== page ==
By Mohammadreza Giveh
Israel used its Arrow-3 missile defense system to shoot down a ballistic missile, marking the system’s first combat interception. The ballistic missile was launched at Israel from the direction of the Red Sea on Nov. 9, presumably by Houthi militants in Yemen.
Produced by Israel Aerospace Industries in collaboration with the U.S. Missile Defense Agency, the surface-to-surface Arrow missile defense system, considered the top tier of Israel’s multilayered air defenses, is focused on incoming ballistic missiles and consists of the Arrow-2 and the Arrow-3 variants.
The more advanced Arrow-3 is intended to defend against longer-range missile threats and the Arrow-2 to defend against regional short-range or medium-range threats. The Arrow-2 system had its first successful intercept on Oct. 31.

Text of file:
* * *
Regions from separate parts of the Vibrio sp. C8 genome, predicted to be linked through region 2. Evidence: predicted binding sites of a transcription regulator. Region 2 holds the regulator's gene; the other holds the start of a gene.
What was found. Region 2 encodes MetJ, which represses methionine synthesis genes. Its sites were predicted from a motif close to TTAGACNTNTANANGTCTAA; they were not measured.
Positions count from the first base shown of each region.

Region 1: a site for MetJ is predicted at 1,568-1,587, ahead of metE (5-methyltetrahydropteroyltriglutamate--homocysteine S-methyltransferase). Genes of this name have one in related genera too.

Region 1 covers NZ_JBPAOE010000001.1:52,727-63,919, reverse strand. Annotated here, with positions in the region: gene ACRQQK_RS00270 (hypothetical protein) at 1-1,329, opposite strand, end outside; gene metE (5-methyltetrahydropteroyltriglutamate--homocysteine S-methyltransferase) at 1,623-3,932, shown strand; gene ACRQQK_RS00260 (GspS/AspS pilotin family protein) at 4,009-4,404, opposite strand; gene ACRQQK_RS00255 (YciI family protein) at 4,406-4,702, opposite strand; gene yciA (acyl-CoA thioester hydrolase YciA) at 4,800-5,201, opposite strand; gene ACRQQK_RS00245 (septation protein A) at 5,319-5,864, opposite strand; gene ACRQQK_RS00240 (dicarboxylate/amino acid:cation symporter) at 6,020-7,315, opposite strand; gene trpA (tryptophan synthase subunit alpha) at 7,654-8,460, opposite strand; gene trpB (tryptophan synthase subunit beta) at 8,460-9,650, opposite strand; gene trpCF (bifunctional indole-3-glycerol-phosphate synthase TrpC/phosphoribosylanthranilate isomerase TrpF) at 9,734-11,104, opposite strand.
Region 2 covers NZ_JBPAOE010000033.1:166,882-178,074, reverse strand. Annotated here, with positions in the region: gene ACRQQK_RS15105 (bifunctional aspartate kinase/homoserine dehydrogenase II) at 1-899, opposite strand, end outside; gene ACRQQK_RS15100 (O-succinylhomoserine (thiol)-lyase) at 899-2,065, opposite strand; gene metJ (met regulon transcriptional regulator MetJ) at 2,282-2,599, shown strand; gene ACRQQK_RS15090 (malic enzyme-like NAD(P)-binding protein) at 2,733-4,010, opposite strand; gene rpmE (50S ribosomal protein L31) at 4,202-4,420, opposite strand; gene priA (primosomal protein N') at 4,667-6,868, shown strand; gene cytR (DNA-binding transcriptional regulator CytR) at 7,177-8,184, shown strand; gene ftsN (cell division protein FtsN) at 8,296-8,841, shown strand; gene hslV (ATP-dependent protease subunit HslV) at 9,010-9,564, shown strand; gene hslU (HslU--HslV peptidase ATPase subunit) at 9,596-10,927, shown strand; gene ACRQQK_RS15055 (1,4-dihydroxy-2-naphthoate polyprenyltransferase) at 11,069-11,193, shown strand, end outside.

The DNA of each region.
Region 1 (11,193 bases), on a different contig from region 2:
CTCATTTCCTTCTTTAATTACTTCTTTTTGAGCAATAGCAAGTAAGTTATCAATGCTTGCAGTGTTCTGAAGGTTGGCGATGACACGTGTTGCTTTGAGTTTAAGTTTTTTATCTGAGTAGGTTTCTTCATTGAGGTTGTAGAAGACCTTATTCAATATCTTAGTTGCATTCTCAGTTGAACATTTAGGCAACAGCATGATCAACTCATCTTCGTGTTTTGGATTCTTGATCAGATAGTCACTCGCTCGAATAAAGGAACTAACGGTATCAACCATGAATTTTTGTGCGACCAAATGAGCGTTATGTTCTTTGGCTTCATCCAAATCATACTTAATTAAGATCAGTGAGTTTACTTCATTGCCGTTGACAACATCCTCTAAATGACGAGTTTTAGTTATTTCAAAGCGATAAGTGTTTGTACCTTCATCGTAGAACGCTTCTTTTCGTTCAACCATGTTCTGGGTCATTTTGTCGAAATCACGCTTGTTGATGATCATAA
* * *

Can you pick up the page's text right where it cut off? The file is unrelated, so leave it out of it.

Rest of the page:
The Nov. 9 interception came as Israel and Hamas militants were waging war in Gaza. It was the Arrow-3’s “first operational interception since its operational deployment in 2017…[and] follows the recent success of the first operational interception” by the Arrow-2 the prior week, according to a joint statement by the Israeli Defense Ministry and the Israel Defense Forces (IDF).
Breaking Defense quoted the IDF as saying the missile on Nov. 9 came from the Red Sea region, presumably meaning that Houthi militants launched that attack.
The Arrow-2 interception happened outside the atmosphere at an altitude of approximately 60 miles, making it the first instance of space combat, The Jerusalem Post reported.
“Our armed forces launched a large batch of ballistic and winged missiles and a large number of drones at various targets of the Israeli enemy,” a Houthi spokesperson said in claiming responsibility for the Oct. 31 attacks, according to CNN.